• “You can imagine how many people want trees in this country. You can imagine how many people want to make money out of fruit and tree seedlings,” Kalua said.
• “Some of the economic problems can be dealt with at the grassroots level,” he said.
Kenyans have been challenged to embrace tree seedlings production as it is a hidden cash cow.
Renowned environmentalist Isaac Kalua said he made millions from tree seedlings production and was able to buy his first car, a Mercedes.
Kalua spoke on Tuesday during a training of youth and women groups at the Green Africa Foundation’s Isaangwa demonstration site in the outskirts of Kitui town.
The groups were trained on tree production, honey production and the efficiency of energy saving and environmentally friendly stoves.
“I have in the past demonstrated how at this particular site, I produced tree seedlings enough to enable me to buy a Mercedes,” he said.
Kalua who is the founder and chairman of the Green Africa Foundation said he did not necessarily need a Mercedes Benz.
He said he only wanted to demonstrate to the people of Kenya that by dirtying his hands and doing something meaningful and strategic a dream was realised.
“The country has easy solutions out of what we have done, that can be experienced by many others freely. Some of the economic problems can be dealt with at the grassroots level,” Kalua said.
He said as part of the training, group members were made to understand that solutions to very complex economic issues, were at times simple and achievable through demonstrative training.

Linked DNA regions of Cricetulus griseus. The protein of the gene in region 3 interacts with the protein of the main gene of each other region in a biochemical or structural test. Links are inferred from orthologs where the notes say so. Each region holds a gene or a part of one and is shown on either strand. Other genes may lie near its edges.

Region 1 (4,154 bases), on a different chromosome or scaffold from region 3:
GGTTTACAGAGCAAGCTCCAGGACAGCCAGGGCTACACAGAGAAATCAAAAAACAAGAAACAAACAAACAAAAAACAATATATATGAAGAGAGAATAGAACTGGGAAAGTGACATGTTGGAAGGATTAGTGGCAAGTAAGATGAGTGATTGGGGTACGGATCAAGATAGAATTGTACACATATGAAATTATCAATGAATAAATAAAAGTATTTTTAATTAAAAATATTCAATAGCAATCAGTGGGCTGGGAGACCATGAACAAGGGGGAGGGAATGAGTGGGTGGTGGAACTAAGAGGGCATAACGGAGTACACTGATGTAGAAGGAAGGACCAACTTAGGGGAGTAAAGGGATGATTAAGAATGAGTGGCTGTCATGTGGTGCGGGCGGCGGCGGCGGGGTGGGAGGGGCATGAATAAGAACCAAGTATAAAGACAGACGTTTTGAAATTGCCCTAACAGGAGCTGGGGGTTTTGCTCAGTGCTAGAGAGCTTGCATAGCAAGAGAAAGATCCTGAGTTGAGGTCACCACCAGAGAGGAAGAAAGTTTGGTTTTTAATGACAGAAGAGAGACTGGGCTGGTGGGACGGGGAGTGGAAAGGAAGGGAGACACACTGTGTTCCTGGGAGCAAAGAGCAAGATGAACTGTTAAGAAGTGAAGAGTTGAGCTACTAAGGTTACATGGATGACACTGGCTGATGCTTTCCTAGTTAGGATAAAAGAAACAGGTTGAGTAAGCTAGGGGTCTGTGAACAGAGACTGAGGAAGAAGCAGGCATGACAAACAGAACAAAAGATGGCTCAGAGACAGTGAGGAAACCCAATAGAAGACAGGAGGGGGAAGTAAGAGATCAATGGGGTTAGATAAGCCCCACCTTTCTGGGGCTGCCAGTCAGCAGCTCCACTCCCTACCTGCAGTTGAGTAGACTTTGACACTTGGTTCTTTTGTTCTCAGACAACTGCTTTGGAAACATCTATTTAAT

“You can imagine how many people want trees in this country. You can imagine how many people want to make money out of fruit production and tree seedlings. The number is immeasurable and you can be able to sell as many tree seedlings as you can produce,” Kalua said.
The environmentalist however said endearing Kenyans into tree production requires showing them how they can make money through the venture. “Then, you will be speaking the same language.”
A trainee, Vivian Kanini, who runs a tree nursery in Kitui town, said from the training she had learned efficient nursery management, marketing skills and ways of pest control.
She said she had also learned how to properly mix soil, sand and manure at her nursery.
Another trainee, Dominic Mbula who is a farmer and an agro-chemist dealer said it had dawned on him that some chemicals sprayed on fruit trees had a negative health impact on people.
He said there is need for farmers to be encouraged to use organic and bio-pesticides.
(Edited by Bilha Makokha)